Radiation Physics

Fluorescence and Reactive oxygen Intermediates by Neutron Generated electronic Excitation (FRINGE)

FRINGE is a research and innovation action funded under H2020-FETOPEN program that is focused on the development of a genuinely new hybrid-technology for cancer therapy. FRINGE aim is to combine the advantages of both photo-medical and neutron-based therapies to achieve high tumor treatment efficiency as well as large penetration depth in tissue. The NCSRD FRINGE scientific team comprises research scientists from INRASTES, INN and INPT performing proof of principle experiments using accelerator and reactor based neutron sources in Greece and abroad, as well as neutronics calculations to optimize the experimental set-ups and theoretically interpret the results. 

A. Proof of principle experiments - Chemical agents (photosensitizers, PS) containing metal centers, like Gd, that are specially designed for FRINGE are irradiated with neutron beams to test the hypothesis of an efficient energy transfer from neutrons to the Gd core and then to the PS electrons. The methodology can be verified by the detection of fluorescence  and singlet oxygen luminescence emitted from the samples during irradiation. Irradiation campaigns were performed at the NEUTRA and ICON instruments at the Swiss Spallation Neutron Source (SINQ) at Paul Scherrer Institut (PSI), Switzerland, at the HK-1 thermal neutron line at the LVR-15 reactor, in UJV Rez, Czech Republic, as well as the Tandem Accelerator Laboratory, at NCSR Demokritos, Greece.

B. Simulations for the design and evaluation of the neutron irradiation experiments - Monte Carlo radiation transport simulations are performed for optimization of the neutron irradiation experiments. Computational models of the different irradiation facilities were developed. Neutron fluence, absorbed dose, as well as delineation of the deposited energy in secondary radiations (photons, electrons, protons, alpha) in FRINGE related solutions and biological samples were calculated. The results of the calculations provide the necessary theoretical support for the evaluation and exploitation of the FRINGE irradiation experiments.



FRINGE Principle
Fig. 1 The principle of the FRINGE technique
FRGINGE irradiation at the TANDEM accelerator
Fig. 2 FRINGE test experiment at the NCSR-D TANDEM accelerator


FRINGE spectrograph
Fig. 3 Positioning of the spectrograph at the accelerator beam










Non-destructive elemental analysis of cultural heritage objects

This project is an initiative in the field of cultural heritage and authentication studies providing techniques for non-destructive, multi-element analysis of objects that are too precious to damage for sampling purposes.

(a) Large sample neutron activation analysis of archaeological samples and artifacts

Large sample neutron activation analysis (LSNAA) is a novel technique, which enables non-destructive analysis of intact bulk objects, up to several liters in volume. In LSNAA the sample is irradiated at a research reactor and is subsequently transferred to a gamma ray spectrometry system to be counted either as a whole or using a scanning geometry counting configuration. Corrections are required for self-shielding of the activating neutrons, self-absorption of gamma rays, heterogeneity of the sample and the geometric factor during gamma counting. Analysis of the acquired gamma spectroscopy data allows for the evaluation of the elemental composition of the sample. Our research group has successfully developed and applied the LSNAA technique for the analysis of intact ceramic vases as well as to demonstrate the feasibility of analysis of irregularly shaped pottery artifacts and heterogeneous objects. The recognition of potential applications of LSNAA in the field of archaeology for the analysis of intact precious objects and findings necessitated the validation of the technique through an inter-comparison study organized under the auspices of the International Atomic Energy Agency (IAEA) through the research project ‘Application of LSNAA for Inhomogeneous Bulk Archaeological Samples and Bulk Objects’ and is summarized in the IAEA TECDOC No. 1838 ‘Advances in Neutron Activation Analysis of Large Objects with Emphasis on Archaeological Examples’.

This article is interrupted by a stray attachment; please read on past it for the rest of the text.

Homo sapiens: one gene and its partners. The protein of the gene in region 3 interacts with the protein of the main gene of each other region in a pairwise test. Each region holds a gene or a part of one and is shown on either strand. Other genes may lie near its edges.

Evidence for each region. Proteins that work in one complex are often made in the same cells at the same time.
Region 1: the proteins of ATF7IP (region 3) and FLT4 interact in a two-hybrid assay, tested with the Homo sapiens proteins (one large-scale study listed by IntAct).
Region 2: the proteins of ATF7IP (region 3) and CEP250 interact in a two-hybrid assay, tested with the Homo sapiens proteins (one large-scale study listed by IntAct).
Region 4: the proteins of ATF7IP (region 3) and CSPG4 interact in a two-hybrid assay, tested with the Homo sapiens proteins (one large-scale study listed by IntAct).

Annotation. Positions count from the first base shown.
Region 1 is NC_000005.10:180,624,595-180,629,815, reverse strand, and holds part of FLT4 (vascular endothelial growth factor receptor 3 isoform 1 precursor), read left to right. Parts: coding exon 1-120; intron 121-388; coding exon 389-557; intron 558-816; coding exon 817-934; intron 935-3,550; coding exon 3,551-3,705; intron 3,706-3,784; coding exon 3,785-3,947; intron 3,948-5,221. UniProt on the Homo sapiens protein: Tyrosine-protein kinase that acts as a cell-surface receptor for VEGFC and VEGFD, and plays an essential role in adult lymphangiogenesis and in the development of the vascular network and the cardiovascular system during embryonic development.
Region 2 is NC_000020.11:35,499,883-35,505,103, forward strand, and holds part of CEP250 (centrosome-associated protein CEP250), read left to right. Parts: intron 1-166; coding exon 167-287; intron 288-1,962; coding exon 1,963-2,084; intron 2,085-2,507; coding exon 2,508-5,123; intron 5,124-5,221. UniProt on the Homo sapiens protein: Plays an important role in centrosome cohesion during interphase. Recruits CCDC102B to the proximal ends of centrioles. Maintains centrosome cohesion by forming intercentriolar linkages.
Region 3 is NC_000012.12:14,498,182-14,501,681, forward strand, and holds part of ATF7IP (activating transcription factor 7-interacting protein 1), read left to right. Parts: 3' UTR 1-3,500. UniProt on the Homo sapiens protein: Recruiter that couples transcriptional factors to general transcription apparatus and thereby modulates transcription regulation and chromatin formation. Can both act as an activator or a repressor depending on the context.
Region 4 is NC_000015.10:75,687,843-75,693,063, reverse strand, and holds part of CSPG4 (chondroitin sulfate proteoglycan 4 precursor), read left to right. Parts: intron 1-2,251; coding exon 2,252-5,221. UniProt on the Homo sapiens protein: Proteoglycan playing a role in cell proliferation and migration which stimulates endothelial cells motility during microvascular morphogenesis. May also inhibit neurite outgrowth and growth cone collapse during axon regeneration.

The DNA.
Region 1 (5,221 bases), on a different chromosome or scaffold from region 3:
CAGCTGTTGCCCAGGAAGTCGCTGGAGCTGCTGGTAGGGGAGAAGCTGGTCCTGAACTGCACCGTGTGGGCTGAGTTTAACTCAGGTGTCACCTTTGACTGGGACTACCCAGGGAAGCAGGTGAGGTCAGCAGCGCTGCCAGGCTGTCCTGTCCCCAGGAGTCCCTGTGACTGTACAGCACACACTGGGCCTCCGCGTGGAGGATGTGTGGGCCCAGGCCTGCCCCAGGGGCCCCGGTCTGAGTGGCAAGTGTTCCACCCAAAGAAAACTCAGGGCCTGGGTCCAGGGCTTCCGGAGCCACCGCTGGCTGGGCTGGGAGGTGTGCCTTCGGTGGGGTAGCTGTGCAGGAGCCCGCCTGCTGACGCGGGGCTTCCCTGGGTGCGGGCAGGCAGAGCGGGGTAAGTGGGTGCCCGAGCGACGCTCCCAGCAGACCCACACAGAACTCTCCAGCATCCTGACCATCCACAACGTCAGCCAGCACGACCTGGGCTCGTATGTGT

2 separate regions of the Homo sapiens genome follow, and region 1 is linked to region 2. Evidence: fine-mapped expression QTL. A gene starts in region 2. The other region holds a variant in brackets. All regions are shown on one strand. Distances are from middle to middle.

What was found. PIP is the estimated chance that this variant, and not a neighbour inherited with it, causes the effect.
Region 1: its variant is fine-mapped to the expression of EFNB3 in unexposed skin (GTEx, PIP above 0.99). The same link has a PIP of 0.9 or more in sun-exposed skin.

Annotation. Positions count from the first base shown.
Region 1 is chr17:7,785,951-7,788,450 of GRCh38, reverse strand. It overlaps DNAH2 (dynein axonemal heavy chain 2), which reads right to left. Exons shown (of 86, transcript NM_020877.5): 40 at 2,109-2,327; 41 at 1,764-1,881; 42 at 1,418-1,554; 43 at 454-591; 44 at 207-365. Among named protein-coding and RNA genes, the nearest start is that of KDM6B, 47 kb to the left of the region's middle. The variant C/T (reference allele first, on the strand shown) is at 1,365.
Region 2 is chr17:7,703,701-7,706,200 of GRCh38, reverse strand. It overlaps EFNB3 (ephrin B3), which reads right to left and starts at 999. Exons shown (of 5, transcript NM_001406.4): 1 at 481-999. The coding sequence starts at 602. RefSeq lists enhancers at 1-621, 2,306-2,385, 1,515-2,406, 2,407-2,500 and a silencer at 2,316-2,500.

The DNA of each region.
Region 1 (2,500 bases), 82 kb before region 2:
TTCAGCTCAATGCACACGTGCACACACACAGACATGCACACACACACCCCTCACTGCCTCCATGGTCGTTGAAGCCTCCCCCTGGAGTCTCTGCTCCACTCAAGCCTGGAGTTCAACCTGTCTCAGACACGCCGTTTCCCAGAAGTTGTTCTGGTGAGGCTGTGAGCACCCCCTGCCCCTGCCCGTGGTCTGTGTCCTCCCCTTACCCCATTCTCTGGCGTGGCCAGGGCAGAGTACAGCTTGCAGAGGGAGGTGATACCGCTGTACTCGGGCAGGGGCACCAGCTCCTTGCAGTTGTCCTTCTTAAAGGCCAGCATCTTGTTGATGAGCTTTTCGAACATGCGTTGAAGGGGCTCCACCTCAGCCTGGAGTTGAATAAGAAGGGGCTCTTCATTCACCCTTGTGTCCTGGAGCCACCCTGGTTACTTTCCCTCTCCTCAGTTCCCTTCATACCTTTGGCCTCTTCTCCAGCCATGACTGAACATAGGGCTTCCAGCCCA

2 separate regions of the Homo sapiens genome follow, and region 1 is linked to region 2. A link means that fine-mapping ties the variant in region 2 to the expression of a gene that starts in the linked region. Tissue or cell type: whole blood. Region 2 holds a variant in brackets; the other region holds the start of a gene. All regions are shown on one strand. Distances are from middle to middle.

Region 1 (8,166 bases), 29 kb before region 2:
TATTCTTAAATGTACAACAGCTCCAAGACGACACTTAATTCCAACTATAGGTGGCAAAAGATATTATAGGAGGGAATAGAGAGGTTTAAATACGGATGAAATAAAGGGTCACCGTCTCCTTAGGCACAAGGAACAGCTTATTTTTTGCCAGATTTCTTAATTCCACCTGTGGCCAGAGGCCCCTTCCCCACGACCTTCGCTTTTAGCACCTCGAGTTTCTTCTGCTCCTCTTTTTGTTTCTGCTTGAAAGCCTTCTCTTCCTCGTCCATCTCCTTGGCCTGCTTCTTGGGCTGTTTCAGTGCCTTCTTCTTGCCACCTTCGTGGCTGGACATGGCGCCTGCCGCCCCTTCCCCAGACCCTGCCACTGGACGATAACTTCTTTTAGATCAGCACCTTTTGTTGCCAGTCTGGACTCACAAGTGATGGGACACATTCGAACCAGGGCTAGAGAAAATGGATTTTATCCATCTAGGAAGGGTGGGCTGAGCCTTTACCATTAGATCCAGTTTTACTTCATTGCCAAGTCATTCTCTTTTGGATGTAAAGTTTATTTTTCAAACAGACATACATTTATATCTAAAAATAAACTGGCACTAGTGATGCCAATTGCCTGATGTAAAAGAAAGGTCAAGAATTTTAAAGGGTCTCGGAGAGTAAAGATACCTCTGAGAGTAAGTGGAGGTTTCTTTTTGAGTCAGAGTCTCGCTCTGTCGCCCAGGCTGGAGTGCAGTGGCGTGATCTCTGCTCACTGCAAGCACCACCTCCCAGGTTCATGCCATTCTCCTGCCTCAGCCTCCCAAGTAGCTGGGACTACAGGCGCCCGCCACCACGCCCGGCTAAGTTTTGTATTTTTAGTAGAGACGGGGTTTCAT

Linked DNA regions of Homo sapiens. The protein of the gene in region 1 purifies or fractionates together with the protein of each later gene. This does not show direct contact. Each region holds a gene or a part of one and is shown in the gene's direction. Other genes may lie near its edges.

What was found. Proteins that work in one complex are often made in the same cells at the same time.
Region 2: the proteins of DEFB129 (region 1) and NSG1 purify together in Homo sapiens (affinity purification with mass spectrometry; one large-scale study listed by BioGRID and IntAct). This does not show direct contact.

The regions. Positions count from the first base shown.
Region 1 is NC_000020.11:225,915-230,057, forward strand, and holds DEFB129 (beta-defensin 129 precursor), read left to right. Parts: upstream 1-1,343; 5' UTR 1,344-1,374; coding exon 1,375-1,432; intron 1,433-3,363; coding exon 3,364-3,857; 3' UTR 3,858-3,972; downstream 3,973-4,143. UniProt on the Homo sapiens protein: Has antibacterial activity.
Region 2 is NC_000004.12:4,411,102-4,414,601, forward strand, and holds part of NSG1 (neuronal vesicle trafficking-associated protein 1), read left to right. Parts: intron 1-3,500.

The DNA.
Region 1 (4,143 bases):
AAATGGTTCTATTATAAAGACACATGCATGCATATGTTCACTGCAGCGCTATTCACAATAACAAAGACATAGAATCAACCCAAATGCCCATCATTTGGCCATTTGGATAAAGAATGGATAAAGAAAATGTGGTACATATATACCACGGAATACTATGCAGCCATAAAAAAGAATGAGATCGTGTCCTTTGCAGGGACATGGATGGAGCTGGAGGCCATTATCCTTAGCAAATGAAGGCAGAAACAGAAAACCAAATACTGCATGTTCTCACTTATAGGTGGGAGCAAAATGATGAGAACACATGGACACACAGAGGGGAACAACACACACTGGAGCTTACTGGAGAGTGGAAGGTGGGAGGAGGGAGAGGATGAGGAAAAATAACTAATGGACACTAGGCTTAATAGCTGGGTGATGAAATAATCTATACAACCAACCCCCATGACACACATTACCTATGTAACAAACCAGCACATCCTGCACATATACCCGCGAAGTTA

Fig. 4 Application of the LSNAA technique for non destructive elemental analysis of a ceramic vase (a) The sample; (b) Irradiation at a research reactor thermal neutron column; (c) gamma measurement; (d) comparison of results against INAA.


(b) Photon activation analysis of metallurgical slag samples

The potential of large sample photon activation analysis for multi-element, non-destructive analysis of metallurgical tap smelting slag using high energy medical linear accelerators as photon source was also investigated in our group. An absolute quantification method was developed for this purpose. The results of the analysis were compared against values obtained by instrumental neutron activation analysis with satisfactory agreement. The advantages of the technique include improved representativeness of results by analysis of larger samples, elimination of reference samples, irradiation versatility and convenience as well. The technique was shown to have a great potential for application in early Bronze Age copper ore reduction practices studies and is complimentary to the large sample neutron activation analysis technique also developed by our research group. This work was performed in collaboration with the Paleo-environment and Ancient Metal Studies research group of the Institute of Nanoscience and Nanotechnology.

Fig. 5 Application of the LSPAA for the analysis of a slag smelting sample.